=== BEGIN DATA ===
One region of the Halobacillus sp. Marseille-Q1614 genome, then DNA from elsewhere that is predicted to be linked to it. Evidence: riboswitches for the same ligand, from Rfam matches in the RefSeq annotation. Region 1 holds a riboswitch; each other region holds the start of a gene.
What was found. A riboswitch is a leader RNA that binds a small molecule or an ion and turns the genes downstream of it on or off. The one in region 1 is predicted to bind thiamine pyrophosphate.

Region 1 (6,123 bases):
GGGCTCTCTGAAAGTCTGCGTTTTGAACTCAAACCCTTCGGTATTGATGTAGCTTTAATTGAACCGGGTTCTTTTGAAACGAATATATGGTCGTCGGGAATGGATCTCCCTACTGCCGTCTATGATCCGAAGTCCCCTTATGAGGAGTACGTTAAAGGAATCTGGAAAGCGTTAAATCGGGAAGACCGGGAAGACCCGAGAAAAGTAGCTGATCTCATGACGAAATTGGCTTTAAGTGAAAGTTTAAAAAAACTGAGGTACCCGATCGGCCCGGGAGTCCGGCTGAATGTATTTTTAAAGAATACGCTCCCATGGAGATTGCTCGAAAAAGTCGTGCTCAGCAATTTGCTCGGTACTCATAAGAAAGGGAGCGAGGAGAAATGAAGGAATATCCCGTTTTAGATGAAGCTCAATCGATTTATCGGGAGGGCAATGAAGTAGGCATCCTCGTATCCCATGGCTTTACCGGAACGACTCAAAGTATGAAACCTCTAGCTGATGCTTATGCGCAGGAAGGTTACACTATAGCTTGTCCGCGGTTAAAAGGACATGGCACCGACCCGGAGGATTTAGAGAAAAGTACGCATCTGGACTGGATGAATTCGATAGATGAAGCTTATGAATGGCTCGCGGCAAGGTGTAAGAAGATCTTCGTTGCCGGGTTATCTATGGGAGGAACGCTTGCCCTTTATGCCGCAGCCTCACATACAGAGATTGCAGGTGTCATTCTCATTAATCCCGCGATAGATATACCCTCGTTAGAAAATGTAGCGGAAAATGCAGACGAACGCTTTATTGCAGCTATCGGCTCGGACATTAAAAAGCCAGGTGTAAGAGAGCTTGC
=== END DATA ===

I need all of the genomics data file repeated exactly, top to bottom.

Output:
One region of the Halobacillus sp. Marseille-Q1614 genome, then DNA from elsewhere that is predicted to be linked to it. Evidence: riboswitches for the same ligand, from Rfam matches in the RefSeq annotation. Region 1 holds a riboswitch; each other region holds the start of a gene.
What was found. A riboswitch is a leader RNA that binds a small molecule or an ion and turns the genes downstream of it on or off. The one in region 1 is predicted to bind thiamine pyrophosphate.

Region 1 (6,123 bases):
GGGCTCTCTGAAAGTCTGCGTTTTGAACTCAAACCCTTCGGTATTGATGTAGCTTTAATTGAACCGGGTTCTTTTGAAACGAATATATGGTCGTCGGGAATGGATCTCCCTACTGCCGTCTATGATCCGAAGTCCCCTTATGAGGAGTACGTTAAAGGAATCTGGAAAGCGTTAAATCGGGAAGACCGGGAAGACCCGAGAAAAGTAGCTGATCTCATGACGAAATTGGCTTTAAGTGAAAGTTTAAAAAAACTGAGGTACCCGATCGGCCCGGGAGTCCGGCTGAATGTATTTTTAAAGAATACGCTCCCATGGAGATTGCTCGAAAAAGTCGTGCTCAGCAATTTGCTCGGTACTCATAAGAAAGGGAGCGAGGAGAAATGAAGGAATATCCCGTTTTAGATGAAGCTCAATCGATTTATCGGGAGGGCAATGAAGTAGGCATCCTCGTATCCCATGGCTTTACCGGAACGACTCAAAGTATGAAACCTCTAGCTGATGCTTATGCGCAGGAAGGTTACACTATAGCTTGTCCGCGGTTAAAAGGACATGGCACCGACCCGGAGGATTTAGAGAAAAGTACGCATCTGGACTGGATGAATTCGATAGATGAAGCTTATGAATGGCTCGCGGCAAGGTGTAAGAAGATCTTCGTTGCCGGGTTATCTATGGGAGGAACGCTTGCCCTTTATGCCGCAGCCTCACATACAGAGATTGCAGGTGTCATTCTCATTAATCCCGCGATAGATATACCCTCGTTAGAAAATGTAGCGGAAAATGCAGACGAACGCTTTATTGCAGCTATCGGCTCGGACATTAAAAAGCCAGGTGTAAGAGAGCTTGC